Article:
Democrats in the state Assembly are pushing to institute early voting in New York, but local elections officials say it would be costly and difficult to implement. “Our democracy thrives when we have as many citizens as possible participating in the electoral process,” said Assembly Speaker Sheldon Silver, D-Manhattan, in a December press release. Silver has introduced legislation to establish early voting in New York, legislation he said will be a priority in the legislative session that opens Wednesday. Sen. Andrea Stewart-Cousins, D-Westchester County, has introduced companion legislation in the state Senate.
Under the proposed legislation, each county would be required to operate at least five polling places from 8 a.m. to 7 p.m. daily, including Saturdays and Sundays, for 14 days before any general election and seven days before a primary or special election.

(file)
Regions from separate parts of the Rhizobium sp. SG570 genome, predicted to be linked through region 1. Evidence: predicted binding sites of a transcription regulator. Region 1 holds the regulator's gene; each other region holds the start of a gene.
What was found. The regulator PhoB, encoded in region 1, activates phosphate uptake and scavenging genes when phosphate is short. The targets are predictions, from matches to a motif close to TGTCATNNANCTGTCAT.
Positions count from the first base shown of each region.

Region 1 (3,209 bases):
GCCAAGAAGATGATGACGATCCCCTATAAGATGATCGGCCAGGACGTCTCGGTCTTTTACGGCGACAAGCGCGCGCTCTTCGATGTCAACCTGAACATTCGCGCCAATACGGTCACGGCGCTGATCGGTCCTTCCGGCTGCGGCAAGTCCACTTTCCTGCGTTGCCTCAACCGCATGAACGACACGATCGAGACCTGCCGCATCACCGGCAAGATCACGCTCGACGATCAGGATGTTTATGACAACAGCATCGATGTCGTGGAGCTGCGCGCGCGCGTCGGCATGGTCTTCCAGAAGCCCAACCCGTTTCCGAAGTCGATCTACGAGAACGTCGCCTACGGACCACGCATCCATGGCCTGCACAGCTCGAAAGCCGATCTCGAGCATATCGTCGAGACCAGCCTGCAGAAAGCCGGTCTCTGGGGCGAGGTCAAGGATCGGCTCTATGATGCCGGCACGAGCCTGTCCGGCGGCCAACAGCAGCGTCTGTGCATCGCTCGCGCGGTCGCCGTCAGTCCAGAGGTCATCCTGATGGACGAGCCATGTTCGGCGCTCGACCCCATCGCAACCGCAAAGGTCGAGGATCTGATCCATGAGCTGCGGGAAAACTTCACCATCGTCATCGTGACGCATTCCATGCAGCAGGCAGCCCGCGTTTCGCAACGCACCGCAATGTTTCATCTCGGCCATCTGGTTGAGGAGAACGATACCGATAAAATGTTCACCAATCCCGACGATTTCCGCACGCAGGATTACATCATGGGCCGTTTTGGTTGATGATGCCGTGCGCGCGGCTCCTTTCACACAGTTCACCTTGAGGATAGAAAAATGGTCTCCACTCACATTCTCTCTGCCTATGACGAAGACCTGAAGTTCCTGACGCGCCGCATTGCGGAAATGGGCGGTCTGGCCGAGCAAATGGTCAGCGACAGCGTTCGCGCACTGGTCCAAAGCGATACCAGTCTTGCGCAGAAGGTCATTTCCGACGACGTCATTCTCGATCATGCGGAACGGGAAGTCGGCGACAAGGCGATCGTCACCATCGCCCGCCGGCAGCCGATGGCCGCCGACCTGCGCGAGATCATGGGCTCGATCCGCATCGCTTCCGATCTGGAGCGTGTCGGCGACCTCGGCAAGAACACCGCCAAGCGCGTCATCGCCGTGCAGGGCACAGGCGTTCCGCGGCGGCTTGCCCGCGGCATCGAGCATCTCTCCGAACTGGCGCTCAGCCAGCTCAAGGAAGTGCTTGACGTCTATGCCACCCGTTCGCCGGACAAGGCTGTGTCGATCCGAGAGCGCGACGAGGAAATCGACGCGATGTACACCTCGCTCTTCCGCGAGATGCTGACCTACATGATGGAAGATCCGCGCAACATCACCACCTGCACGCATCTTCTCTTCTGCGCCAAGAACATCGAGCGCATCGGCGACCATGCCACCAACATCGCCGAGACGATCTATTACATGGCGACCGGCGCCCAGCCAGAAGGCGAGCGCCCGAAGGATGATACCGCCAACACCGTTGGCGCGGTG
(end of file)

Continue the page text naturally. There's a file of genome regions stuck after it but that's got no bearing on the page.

A total of 32 other states and the District of Columbia already offer early voting, according to Silver’s office.
“The president of the United States himself voted by early voting,” said Assemblyman Daniel O’Donnell, D-Manhattan, a co-sponsor of the
legislation, in a telephone interview. Because early voting allows people to vote when they have time to do it, more people would be likely to vote, he suggested.
New York, with 46 percent voter turnout statewide, had the third-lowest turnout in the nation in November, according to Silver’s office.
Full Article: Early voting in New York easier said than done.